Sharks and Technology: How science is giving sharks a new chance.

It’s long been known that a species that has survived for millions of years is very suddenly approaching extinction levels.

A zebra shark at the aquarium of the pacific

A zebra shark at the aquarium of the pacific

Due to over fishing, pollution, and habitat loss, sharks are becoming ocean ghosts, which is leading towards a massive imbalance in our ocean ecosystem.

While conservation and ocean preservation is best, sharp minds haven’t given up on other options.  Just recently, the Aquarium of the Pacific (one of my favorite places) has been successful with artificial insemination with Zebra Sharks.

What does this mean? Well, it opens a lot of options for shark reproduction. It means Shark DNA can be shared over the country and the world, to increase genetic diversity in captive populations.  It means, maybe we can increase wild releases of captive born sharks to the ocean if needed.  It means, someone found something to do instead of just asking everyone to please stop killing the sharks and the ocean PLZ THANKS.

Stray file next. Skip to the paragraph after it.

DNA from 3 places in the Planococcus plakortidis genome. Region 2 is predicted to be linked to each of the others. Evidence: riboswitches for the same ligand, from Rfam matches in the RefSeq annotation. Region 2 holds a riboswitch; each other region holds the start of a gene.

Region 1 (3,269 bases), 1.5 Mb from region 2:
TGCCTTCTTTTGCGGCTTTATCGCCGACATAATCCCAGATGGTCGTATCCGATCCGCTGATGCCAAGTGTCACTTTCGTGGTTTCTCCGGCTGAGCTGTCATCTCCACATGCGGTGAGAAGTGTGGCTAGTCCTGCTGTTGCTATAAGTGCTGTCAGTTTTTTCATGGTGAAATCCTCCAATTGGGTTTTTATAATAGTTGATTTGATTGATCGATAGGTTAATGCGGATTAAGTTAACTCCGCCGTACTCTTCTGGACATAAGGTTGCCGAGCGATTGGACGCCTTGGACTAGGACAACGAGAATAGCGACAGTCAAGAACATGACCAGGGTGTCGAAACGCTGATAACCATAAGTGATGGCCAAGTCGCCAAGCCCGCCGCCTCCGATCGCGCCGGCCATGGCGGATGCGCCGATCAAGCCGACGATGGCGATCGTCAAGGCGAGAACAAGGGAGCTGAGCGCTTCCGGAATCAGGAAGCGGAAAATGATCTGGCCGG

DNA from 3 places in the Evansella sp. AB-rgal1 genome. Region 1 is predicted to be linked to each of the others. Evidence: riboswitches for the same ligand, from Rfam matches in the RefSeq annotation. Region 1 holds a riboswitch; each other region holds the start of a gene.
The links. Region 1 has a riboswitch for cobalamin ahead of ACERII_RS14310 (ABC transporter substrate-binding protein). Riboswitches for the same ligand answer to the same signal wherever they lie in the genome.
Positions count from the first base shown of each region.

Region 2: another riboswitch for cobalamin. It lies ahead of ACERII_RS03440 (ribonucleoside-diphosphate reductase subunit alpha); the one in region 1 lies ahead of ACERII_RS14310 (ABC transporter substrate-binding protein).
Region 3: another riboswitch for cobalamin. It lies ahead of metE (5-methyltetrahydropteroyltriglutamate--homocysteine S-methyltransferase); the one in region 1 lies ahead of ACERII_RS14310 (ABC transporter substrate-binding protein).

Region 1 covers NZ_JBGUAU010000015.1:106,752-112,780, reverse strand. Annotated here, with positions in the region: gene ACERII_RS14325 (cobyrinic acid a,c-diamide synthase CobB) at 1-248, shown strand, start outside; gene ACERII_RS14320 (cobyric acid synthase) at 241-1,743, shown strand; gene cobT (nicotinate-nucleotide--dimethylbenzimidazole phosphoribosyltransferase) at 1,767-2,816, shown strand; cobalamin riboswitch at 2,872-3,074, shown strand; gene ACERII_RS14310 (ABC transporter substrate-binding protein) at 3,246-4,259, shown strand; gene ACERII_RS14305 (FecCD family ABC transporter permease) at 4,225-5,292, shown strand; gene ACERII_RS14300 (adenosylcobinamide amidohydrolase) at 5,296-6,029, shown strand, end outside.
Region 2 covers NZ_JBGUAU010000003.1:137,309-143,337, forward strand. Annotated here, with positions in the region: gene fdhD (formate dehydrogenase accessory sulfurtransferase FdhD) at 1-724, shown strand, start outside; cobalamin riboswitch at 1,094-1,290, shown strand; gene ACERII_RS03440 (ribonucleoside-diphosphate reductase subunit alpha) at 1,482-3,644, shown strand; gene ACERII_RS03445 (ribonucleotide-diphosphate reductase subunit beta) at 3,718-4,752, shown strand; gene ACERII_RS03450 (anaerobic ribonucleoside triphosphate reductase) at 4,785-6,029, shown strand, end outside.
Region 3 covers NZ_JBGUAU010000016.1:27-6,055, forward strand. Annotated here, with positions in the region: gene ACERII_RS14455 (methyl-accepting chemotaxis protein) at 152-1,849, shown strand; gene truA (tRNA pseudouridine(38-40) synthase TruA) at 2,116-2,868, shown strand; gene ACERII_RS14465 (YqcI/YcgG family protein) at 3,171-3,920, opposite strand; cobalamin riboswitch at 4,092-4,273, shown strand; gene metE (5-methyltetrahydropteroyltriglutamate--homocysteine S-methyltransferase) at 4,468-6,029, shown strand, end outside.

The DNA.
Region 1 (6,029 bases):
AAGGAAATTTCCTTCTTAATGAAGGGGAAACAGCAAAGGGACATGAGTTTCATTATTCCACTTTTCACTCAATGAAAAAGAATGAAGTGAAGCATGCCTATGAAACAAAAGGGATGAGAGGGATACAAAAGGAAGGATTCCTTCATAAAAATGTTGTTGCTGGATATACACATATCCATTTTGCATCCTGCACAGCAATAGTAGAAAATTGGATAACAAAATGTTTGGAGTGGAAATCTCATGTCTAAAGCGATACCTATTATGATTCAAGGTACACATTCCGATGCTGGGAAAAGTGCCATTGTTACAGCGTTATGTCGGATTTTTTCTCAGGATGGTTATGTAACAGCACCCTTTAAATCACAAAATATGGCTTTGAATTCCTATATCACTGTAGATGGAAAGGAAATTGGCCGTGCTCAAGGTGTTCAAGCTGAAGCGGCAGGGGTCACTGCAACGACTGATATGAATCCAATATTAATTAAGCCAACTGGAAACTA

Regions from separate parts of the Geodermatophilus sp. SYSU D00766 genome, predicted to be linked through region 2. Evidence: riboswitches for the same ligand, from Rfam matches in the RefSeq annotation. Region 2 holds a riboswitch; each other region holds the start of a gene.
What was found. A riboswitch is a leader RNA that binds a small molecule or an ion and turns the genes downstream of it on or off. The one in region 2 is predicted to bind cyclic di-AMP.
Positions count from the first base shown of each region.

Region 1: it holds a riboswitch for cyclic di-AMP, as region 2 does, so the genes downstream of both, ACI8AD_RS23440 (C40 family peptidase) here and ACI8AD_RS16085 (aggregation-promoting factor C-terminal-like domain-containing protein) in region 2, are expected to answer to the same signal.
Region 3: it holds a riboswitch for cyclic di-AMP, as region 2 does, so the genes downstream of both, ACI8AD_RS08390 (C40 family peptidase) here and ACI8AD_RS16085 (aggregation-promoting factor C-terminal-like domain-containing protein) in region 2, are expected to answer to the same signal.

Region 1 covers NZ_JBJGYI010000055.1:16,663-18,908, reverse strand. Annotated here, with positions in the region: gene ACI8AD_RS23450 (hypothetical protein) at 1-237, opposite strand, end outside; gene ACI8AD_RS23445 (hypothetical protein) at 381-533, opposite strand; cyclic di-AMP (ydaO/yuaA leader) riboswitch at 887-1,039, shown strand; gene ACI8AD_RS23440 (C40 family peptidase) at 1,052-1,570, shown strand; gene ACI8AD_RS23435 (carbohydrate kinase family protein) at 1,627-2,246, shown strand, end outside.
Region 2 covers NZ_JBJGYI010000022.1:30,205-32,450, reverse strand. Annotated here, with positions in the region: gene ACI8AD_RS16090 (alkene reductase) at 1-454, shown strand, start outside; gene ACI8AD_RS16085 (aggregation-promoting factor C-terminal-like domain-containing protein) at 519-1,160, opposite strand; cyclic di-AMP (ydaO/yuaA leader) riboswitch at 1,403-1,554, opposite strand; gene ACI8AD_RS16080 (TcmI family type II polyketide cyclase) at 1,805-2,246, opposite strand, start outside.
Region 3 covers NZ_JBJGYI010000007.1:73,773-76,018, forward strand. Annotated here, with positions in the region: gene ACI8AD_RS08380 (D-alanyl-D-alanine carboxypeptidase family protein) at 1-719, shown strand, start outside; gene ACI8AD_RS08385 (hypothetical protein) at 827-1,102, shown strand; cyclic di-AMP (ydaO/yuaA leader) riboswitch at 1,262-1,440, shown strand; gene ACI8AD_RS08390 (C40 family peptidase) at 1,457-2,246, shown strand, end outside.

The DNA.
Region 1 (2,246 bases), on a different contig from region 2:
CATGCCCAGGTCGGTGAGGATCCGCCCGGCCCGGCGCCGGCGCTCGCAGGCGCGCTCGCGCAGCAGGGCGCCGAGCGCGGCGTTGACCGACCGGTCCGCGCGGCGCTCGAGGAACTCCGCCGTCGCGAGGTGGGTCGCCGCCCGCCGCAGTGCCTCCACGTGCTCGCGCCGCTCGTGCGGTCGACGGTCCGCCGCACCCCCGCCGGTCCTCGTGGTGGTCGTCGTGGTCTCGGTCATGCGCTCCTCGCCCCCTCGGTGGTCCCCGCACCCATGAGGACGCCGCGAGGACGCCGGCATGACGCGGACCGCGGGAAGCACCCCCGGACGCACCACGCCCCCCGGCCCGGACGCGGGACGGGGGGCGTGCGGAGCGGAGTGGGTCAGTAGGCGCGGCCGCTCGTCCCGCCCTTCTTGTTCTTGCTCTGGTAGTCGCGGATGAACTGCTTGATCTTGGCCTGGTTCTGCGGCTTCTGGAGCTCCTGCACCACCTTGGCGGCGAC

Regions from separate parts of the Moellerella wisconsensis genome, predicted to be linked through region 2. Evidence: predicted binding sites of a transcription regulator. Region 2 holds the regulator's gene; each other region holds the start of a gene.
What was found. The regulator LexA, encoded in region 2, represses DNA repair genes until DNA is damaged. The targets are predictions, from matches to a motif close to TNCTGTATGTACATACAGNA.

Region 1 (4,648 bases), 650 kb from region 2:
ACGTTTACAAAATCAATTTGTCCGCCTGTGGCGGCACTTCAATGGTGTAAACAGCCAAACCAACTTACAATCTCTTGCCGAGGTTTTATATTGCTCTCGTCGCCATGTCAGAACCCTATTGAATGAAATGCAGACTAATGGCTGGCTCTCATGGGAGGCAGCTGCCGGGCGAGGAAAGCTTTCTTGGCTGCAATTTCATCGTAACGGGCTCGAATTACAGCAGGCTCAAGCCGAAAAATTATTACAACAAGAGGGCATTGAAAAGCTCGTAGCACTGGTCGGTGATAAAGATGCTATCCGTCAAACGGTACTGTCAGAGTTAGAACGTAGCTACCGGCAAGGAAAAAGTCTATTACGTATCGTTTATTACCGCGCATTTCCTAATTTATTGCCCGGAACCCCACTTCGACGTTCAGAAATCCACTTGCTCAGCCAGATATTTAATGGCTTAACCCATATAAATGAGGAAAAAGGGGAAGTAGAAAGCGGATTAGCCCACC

Merbabe diving with leopard sharks at the Aquarium of the Pacific.

Merbabe diving with leopard sharks at the Aquarium of the Pacific.

Two juvenile zebra sharks are being moved onto exhibit this week at the Aquarium, the product of the successful artificial insemination.  The public will be able to admire and even gently caress them in touch tanks at Shark Lagoon by Valentine’s day this year.

This is a picture of a whale shark in Utila, Honduras. Baby steps like helping captive sharks with artificial insemination could leave to the future preservation of sharks who give live birth, like this whale shark.

This is a picture of a whale shark in Utila, Honduras. Baby steps like helping captive sharks with artificial insemination could lead to the future preservation of sharks who give live birth, like this whale shark.

Although Zebra Sharks are born from eggs,  Aquarists are now working toward black tip reef shark artificial insemination, who have live births.  Baby steps could leave to giant strides in shark populations.

Thanks for the hard work, AOP. You do you.

 

-merbabe

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